Director of Diaspora Affairs at the presidency, Akwasi Awua-Ababio has said that the Ghana diaspora celebration and homecoming summit is expected to lure investors who will help state realize the Ghana Beyond Aid vision.
Mr Awua Ababio shares his optimism about the enormous impact the celebration and summit would have on the country’s GDP.
According to the office of the Diaspora Affairs at the presidency, government intends to reduce the cost of remittances by some 9 percent in the coming years.
The move is part of efforts at attracting more remittances from abroad to fuel economic growth.
The global average cost of sending $200 remained high, at around 7 percent in the first quarter of 2019, according to the World Bank’s Remittance Prices Worldwide database.
Reducing remittance costs to 3 percent by 2030 is a global target under Sustainable Development Goal (SDG) 10.7.
“Remittance costs across many African corridors and small islands in the Pacific remain above 10 percent” — Director of Diaspora Affairs at the Presidency, Kwasi Awuah-Ababio explained to a question from Starr Business reporter at a press meeting ahead of the 2019 Year of Return; Diaspora Home Coming.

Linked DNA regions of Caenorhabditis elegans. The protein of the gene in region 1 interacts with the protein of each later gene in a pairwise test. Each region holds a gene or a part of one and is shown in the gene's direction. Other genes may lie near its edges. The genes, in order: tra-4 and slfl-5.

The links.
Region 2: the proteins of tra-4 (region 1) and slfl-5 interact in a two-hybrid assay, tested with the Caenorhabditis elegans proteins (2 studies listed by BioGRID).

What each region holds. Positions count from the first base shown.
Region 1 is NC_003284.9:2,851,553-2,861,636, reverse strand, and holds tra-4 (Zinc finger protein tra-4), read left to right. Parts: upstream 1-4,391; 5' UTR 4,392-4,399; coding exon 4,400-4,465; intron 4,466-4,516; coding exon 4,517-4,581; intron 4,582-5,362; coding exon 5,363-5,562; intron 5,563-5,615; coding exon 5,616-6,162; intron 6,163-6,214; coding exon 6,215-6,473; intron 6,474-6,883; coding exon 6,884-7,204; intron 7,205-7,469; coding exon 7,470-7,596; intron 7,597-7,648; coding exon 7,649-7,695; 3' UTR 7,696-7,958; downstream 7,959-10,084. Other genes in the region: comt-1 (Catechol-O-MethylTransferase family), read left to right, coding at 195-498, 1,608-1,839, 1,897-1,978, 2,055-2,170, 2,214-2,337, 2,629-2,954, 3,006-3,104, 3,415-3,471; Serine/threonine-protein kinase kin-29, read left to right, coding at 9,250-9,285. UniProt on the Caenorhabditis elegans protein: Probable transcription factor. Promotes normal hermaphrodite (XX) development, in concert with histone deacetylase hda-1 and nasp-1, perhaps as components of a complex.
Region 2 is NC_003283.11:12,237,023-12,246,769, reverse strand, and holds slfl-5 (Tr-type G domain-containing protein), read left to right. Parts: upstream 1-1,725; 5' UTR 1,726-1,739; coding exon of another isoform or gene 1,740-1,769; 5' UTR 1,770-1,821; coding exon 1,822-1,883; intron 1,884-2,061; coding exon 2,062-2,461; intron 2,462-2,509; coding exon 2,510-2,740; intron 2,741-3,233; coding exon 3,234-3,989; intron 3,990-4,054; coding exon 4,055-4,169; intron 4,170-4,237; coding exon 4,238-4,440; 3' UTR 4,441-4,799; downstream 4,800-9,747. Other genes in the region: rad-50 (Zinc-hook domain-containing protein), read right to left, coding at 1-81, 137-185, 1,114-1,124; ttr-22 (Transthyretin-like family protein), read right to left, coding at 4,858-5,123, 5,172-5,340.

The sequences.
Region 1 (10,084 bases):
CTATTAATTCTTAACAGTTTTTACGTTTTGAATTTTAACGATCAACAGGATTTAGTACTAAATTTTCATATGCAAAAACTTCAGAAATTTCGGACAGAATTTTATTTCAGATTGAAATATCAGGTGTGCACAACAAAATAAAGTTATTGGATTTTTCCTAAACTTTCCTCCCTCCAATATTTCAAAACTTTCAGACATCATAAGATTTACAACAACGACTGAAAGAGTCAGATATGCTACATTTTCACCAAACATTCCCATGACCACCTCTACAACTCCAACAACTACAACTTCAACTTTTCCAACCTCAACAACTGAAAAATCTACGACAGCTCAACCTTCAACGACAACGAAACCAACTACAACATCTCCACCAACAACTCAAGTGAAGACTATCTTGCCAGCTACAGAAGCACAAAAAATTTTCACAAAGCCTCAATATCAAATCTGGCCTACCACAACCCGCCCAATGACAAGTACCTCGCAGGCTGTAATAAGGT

He explained that government is working with the African Development Bank and the World Bank to craft measures to make the cost of remittances cheaper for Ghanaians abroad.
“When the figure comes down we believe it will encourage more remittances. We want it to come down by 9 to 8 percent. The World Bank however have a rate they are working with” Mr. Awuah-Ababio said.
THE GHANA HOMECOMING SUMMIT
The Ghana Diaspora Celebration & Homecoming Summit 2019 (GDHS’19) is a four-day event recognizing and celebrating the immense contributions to nation building by the Ghanaian Diaspora.
The event will not only highlight past contributions but will focus on present contributions as well, whiles furthering the advocacy for political, economic, and all other systems and policies that would facilitate future contributions by the Ghanaian Diaspora.
And in light of the fourth centennial commemoration of the arrival of enslaved Africans in the western hemisphere, this event recognizes that the Ghanaian Diaspora extends beyond Ghanaian citizens or nationals and their immediate relatives.
It also include others outside the borders of Ghana, with roots to, or a strong vested interest in the country.
This recognition, is based upon the need and desire for a long-term engagement between Ghana and her important stakeholder constituency. It is accompanied by the Ghana Government’s open-arm policy to all people of African descent.